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Omaha Fathers' Rights Legal Blog

What can fathers do to help win custody?

You want joint custody of the kids; your spouse wants sole custody. You're worried that she is going to get it. As a father, what can you do to help put yourself in the best possible position to win custody rights?

Here are a few tips:

  1. If you've already been ordered to pay child support, do not neglect to do so. You may be frustrated that things aren't working out in your favor, but don't withhold any payments. It's illegal and certainly doesn't help your case.
  2. Show that your relationship with the children is meaningful. Be involved in their lives. Go to school functions, sports contests and everything else your children are involved in.
  3. Work on that relationship in every way you can. It's not just about showing up at events. You want to bond with your children. A Saturday evening spent doing nothing more than playing board games at the house may seem like a small thing, but a record of these events shows that it's in the children's best interests to spend time with you.
  4. Get ready to talk to the judge. Don't just come to court expecting to get what you want. The judge may ask you questions -- like what type of living space you have for the children or how you plan to provide financially -- and you need to be ready with prompt, accurate answers.

The 8 kinds of domestic violence: Are you a victim?

The necessary steps required to resolve a domestic violence problem are determining that you are a victim and speaking up to make the abuse stop. If you're a victim, however, this is a lot more difficult to do than one might think. It takes great courage and a strong sense of empowerment to stand up against an abuser.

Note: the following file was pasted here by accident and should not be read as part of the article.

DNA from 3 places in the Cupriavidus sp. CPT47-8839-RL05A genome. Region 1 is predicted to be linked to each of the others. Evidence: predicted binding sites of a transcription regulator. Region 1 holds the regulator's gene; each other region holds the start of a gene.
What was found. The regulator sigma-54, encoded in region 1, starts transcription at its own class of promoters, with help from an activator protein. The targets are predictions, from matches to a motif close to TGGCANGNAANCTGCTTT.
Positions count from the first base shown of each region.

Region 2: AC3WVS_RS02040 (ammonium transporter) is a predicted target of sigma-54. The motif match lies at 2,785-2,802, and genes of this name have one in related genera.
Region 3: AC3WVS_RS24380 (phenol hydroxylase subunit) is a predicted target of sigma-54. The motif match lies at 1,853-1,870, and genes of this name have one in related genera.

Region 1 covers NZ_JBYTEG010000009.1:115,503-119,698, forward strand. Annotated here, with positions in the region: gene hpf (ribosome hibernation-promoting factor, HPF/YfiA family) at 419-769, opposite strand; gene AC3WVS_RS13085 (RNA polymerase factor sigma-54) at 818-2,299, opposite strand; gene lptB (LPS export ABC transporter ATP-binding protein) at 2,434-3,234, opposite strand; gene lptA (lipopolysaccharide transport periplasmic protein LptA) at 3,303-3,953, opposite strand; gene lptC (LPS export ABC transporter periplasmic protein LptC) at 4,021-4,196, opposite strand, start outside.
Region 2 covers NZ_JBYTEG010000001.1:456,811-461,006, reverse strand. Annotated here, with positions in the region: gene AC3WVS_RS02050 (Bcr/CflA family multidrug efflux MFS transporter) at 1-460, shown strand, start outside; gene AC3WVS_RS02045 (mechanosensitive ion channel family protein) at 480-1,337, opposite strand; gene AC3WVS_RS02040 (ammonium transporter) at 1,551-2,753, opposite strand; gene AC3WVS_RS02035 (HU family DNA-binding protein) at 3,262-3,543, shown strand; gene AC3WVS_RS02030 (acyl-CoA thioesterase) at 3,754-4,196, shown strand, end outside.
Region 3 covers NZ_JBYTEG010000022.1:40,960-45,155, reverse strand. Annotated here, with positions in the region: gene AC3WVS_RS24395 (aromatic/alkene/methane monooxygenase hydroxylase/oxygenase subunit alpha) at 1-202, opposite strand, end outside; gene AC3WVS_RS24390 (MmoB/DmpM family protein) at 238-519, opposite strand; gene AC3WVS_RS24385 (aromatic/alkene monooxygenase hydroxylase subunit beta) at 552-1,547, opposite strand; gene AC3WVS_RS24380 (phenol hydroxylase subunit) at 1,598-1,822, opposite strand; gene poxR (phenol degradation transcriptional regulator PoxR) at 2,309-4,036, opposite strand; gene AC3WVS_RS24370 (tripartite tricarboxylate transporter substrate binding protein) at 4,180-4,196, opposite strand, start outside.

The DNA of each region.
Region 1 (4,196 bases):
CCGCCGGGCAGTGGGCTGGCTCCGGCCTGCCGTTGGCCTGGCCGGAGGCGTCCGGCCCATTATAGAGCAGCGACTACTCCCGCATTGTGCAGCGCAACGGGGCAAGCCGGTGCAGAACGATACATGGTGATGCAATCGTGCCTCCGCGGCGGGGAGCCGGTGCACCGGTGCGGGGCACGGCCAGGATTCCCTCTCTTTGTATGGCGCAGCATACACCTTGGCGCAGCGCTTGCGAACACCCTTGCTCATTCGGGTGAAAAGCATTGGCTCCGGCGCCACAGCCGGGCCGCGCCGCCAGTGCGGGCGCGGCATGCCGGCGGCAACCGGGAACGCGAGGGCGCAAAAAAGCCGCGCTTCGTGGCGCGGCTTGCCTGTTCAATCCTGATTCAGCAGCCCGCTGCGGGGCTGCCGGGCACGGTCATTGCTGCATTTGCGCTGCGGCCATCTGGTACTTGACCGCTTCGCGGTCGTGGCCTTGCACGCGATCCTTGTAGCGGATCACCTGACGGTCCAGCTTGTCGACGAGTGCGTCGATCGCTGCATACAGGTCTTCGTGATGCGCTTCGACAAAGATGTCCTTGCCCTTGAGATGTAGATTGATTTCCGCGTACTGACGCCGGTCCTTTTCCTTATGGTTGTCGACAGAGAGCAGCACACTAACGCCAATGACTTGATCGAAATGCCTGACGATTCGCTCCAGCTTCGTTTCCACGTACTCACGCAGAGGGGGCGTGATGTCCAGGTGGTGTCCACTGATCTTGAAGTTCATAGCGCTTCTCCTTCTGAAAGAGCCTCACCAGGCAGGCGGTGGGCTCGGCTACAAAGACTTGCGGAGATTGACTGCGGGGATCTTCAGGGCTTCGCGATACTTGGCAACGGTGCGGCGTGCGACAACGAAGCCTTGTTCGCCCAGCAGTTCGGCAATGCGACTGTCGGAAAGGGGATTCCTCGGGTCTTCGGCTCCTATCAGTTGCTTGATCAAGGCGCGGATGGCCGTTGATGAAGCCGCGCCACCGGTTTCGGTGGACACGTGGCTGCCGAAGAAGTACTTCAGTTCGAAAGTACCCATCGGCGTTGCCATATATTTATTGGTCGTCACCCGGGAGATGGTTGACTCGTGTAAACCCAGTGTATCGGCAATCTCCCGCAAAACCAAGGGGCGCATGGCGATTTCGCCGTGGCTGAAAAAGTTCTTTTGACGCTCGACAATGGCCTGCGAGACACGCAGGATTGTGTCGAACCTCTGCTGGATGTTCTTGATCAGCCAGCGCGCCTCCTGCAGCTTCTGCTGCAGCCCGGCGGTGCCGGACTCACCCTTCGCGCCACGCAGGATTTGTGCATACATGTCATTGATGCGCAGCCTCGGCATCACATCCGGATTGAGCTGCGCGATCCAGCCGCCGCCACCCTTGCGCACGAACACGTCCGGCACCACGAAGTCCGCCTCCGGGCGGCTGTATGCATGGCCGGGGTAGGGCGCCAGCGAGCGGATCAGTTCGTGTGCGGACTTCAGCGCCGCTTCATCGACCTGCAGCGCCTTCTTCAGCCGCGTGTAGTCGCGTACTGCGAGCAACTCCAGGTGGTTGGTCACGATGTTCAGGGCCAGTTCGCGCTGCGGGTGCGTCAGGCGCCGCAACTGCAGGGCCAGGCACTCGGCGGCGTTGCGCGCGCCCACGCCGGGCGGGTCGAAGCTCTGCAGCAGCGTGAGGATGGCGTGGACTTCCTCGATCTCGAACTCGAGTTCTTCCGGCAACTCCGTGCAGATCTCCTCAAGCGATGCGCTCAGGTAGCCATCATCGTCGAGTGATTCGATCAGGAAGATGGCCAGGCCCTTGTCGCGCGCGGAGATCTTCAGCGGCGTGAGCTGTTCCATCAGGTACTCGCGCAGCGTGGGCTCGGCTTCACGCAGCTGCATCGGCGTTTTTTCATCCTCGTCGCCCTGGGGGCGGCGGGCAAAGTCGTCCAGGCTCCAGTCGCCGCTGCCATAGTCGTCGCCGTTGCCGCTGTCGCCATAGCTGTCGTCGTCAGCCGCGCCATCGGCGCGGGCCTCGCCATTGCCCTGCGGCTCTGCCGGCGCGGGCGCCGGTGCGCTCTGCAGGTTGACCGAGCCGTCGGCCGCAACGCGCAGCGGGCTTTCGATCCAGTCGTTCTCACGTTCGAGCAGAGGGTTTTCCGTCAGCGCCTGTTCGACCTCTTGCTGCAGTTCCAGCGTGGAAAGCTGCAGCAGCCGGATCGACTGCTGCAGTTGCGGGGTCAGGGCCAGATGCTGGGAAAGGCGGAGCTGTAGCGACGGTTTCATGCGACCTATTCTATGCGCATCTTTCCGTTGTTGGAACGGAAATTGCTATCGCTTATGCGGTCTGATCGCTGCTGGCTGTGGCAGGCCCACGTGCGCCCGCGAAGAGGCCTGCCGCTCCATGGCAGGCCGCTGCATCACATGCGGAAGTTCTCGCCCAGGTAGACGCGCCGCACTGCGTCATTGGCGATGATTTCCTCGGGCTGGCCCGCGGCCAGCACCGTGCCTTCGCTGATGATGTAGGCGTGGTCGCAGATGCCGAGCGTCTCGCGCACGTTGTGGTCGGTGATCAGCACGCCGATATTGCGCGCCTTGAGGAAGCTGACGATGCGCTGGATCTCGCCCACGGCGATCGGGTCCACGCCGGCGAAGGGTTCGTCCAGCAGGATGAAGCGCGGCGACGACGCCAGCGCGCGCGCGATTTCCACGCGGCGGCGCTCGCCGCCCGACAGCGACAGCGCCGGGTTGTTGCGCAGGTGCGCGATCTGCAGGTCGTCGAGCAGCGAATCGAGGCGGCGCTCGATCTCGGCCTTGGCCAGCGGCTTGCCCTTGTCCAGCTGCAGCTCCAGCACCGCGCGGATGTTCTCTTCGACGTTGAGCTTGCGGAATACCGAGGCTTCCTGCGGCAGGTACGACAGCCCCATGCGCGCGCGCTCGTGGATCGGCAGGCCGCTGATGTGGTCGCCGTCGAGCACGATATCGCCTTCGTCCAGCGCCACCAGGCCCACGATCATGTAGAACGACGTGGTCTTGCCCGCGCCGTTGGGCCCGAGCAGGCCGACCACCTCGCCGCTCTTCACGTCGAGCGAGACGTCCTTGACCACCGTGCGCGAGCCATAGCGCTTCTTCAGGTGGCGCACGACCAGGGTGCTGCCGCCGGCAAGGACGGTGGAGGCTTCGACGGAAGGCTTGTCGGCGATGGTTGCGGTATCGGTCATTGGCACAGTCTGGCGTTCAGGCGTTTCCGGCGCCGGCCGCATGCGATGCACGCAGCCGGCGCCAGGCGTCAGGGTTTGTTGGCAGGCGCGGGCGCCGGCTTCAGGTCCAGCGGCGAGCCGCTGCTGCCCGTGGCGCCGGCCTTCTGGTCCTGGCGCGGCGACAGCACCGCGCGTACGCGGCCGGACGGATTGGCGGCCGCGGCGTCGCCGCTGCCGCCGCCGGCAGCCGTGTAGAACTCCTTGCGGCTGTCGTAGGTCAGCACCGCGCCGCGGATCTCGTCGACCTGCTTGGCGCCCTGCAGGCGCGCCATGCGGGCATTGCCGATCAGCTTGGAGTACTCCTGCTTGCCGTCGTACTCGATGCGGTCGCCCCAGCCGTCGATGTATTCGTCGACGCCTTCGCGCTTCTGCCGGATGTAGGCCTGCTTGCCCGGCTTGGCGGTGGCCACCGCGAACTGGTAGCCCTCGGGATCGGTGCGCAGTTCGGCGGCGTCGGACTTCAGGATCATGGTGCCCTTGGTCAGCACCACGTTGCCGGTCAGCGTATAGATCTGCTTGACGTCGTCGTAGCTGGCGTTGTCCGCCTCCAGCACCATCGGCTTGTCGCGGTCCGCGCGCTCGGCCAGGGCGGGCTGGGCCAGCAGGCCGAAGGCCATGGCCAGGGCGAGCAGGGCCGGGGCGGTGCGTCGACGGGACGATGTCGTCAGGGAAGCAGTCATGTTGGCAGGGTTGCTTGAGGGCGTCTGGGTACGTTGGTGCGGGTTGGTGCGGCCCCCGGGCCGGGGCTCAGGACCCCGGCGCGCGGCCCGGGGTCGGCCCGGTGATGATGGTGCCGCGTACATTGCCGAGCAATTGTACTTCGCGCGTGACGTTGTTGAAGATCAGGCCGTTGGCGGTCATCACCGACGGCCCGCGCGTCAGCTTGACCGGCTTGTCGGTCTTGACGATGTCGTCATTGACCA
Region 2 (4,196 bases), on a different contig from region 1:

Let's focus on the first part of getting past your domestic violence issue. Recognizing that you have a problem isn't always easy. There are eight kinds of domestic violence you'll want to review to determine if you're being victimized.

  • Physical abuse: This includes any kind of hitting, pushing, striking, hair pulling, throwing of objects at the person and similar physical actions.
  • Threats of physical abuse: The threat of hurting someone constitutes the crime of assault. Even if someone doesn't touch you but instead threatens to hurt you, it constitutes violence.
  • Stalking: If someone is following you, calling you and making you feel uncomfortable with the activity, even after you've asked the person to stop, it could be stalking.
  • Cyberstalking: This is the digital form of stalking which can happen on social media accounts, email and other areas of the internet.
  • Sexual abuse: This involves unwanted sexual contact often instituted by force, coercion or through the threat of violence.
  • Emotional abuse: Name calling and belittling comments are examples of this form of abuse.
  • Economic abuse: The purposeful withholding of money in order to control someone is a form of domestic violence.
  • Psychological abuse: Any form of psychological manipulation or an attempt to make someone feel small and disempowered, such as gaslighting, could be considered domestic violence.

Do you know what the right of first refusal really is?

You and your spouse are getting divorced, and you believe custody is going to get split evenly between the two of you. That's common these days and you're both great parents.

One of your friends, who already got divorced, tells you that you should consider adding a clause called the "right of first refusal." Do you know what it is and how it works?

Parenting guidelines to include in your child custody agreement